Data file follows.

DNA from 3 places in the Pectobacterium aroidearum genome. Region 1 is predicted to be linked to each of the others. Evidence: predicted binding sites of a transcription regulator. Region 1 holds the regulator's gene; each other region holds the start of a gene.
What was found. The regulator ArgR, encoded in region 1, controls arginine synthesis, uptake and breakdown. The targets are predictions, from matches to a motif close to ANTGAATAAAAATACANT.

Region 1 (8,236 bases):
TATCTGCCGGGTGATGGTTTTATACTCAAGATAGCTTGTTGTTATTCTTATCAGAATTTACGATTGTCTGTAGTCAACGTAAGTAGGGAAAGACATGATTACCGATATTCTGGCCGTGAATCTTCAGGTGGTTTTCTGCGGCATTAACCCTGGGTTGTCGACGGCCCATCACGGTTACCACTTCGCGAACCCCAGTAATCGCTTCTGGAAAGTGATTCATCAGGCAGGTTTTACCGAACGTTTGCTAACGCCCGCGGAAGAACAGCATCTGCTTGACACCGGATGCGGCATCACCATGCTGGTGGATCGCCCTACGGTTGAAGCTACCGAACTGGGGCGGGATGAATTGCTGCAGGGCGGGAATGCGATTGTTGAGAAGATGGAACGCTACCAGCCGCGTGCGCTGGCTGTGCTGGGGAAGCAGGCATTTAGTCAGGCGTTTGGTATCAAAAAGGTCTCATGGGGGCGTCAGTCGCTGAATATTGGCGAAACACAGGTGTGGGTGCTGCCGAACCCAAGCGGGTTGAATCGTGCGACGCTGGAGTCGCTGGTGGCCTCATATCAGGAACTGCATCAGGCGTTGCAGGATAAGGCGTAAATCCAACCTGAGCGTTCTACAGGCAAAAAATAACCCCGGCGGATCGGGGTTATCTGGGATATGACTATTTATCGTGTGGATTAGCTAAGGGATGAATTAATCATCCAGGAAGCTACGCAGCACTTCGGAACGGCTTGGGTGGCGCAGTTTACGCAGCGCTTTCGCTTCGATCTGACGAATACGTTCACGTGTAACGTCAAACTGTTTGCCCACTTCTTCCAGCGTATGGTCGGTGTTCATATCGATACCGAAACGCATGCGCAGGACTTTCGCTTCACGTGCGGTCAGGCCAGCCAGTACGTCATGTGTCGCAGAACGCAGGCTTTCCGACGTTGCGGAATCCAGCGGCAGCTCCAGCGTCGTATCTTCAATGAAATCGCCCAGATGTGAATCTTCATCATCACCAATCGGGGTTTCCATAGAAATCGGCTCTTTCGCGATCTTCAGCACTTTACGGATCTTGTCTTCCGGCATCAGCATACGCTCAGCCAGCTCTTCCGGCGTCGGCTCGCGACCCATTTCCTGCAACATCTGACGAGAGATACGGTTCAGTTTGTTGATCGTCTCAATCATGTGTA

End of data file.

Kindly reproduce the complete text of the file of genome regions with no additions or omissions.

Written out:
DNA from 3 places in the Pectobacterium aroidearum genome. Region 1 is predicted to be linked to each of the others. Evidence: predicted binding sites of a transcription regulator. Region 1 holds the regulator's gene; each other region holds the start of a gene.
What was found. The regulator ArgR, encoded in region 1, controls arginine synthesis, uptake and breakdown. The targets are predictions, from matches to a motif close to ANTGAATAAAAATACANT.

Region 1 (8,236 bases):
TATCTGCCGGGTGATGGTTTTATACTCAAGATAGCTTGTTGTTATTCTTATCAGAATTTACGATTGTCTGTAGTCAACGTAAGTAGGGAAAGACATGATTACCGATATTCTGGCCGTGAATCTTCAGGTGGTTTTCTGCGGCATTAACCCTGGGTTGTCGACGGCCCATCACGGTTACCACTTCGCGAACCCCAGTAATCGCTTCTGGAAAGTGATTCATCAGGCAGGTTTTACCGAACGTTTGCTAACGCCCGCGGAAGAACAGCATCTGCTTGACACCGGATGCGGCATCACCATGCTGGTGGATCGCCCTACGGTTGAAGCTACCGAACTGGGGCGGGATGAATTGCTGCAGGGCGGGAATGCGATTGTTGAGAAGATGGAACGCTACCAGCCGCGTGCGCTGGCTGTGCTGGGGAAGCAGGCATTTAGTCAGGCGTTTGGTATCAAAAAGGTCTCATGGGGGCGTCAGTCGCTGAATATTGGCGAAACACAGGTGTGGGTGCTGCCGAACCCAAGCGGGTTGAATCGTGCGACGCTGGAGTCGCTGGTGGCCTCATATCAGGAACTGCATCAGGCGTTGCAGGATAAGGCGTAAATCCAACCTGAGCGTTCTACAGGCAAAAAATAACCCCGGCGGATCGGGGTTATCTGGGATATGACTATTTATCGTGTGGATTAGCTAAGGGATGAATTAATCATCCAGGAAGCTACGCAGCACTTCGGAACGGCTTGGGTGGCGCAGTTTACGCAGCGCTTTCGCTTCGATCTGACGAATACGTTCACGTGTAACGTCAAACTGTTTGCCCACTTCTTCCAGCGTATGGTCGGTGTTCATATCGATACCGAAACGCATGCGCAGGACTTTCGCTTCACGTGCGGTCAGGCCAGCCAGTACGTCATGTGTCGCAGAACGCAGGCTTTCCGACGTTGCGGAATCCAGCGGCAGCTCCAGCGTCGTATCTTCAATGAAATCGCCCAGATGTGAATCTTCATCATCACCAATCGGGGTTTCCATAGAAATCGGCTCTTTCGCGATCTTCAGCACTTTACGGATCTTGTCTTCCGGCATCAGCATACGCTCAGCCAGCTCTTCCGGCGTCGGCTCGCGACCCATTTCCTGCAACATCTGACGAGAGATACGGTTCAGTTTGTTGATCGTCTCAATCATGTGTA